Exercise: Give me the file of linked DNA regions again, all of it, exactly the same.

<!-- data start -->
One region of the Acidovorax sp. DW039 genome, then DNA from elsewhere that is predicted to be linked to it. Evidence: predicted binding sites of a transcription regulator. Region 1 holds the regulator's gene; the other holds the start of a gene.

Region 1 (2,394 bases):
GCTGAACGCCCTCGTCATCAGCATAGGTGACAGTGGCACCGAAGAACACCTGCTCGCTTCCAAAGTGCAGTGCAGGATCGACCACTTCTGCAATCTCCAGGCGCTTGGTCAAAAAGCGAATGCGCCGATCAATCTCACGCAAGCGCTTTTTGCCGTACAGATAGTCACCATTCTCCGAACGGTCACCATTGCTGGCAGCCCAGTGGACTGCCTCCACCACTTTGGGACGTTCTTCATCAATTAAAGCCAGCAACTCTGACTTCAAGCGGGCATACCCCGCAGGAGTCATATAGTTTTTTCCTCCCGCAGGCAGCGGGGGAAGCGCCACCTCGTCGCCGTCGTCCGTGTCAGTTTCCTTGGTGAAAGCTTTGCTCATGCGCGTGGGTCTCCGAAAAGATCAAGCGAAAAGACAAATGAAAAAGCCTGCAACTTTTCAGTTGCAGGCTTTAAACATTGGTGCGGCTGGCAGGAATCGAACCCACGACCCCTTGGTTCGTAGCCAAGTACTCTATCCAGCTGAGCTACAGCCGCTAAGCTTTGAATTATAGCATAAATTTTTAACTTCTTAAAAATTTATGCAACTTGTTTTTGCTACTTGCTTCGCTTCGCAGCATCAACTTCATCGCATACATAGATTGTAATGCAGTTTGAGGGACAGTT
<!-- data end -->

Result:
One region of the Acidovorax sp. DW039 genome, then DNA from elsewhere that is predicted to be linked to it. Evidence: predicted binding sites of a transcription regulator. Region 1 holds the regulator's gene; the other holds the start of a gene.

Region 1 (2,394 bases):
GCTGAACGCCCTCGTCATCAGCATAGGTGACAGTGGCACCGAAGAACACCTGCTCGCTTCCAAAGTGCAGTGCAGGATCGACCACTTCTGCAATCTCCAGGCGCTTGGTCAAAAAGCGAATGCGCCGATCAATCTCACGCAAGCGCTTTTTGCCGTACAGATAGTCACCATTCTCCGAACGGTCACCATTGCTGGCAGCCCAGTGGACTGCCTCCACCACTTTGGGACGTTCTTCATCAATTAAAGCCAGCAACTCTGACTTCAAGCGGGCATACCCCGCAGGAGTCATATAGTTTTTTCCTCCCGCAGGCAGCGGGGGAAGCGCCACCTCGTCGCCGTCGTCCGTGTCAGTTTCCTTGGTGAAAGCTTTGCTCATGCGCGTGGGTCTCCGAAAAGATCAAGCGAAAAGACAAATGAAAAAGCCTGCAACTTTTCAGTTGCAGGCTTTAAACATTGGTGCGGCTGGCAGGAATCGAACCCACGACCCCTTGGTTCGTAGCCAAGTACTCTATCCAGCTGAGCTACAGCCGCTAAGCTTTGAATTATAGCATAAATTTTTAACTTCTTAAAAATTTATGCAACTTGTTTTTGCTACTTGCTTCGCTTCGCAGCATCAACTTCATCGCATACATAGATTGTAATGCAGTTTGAGGGACAGTT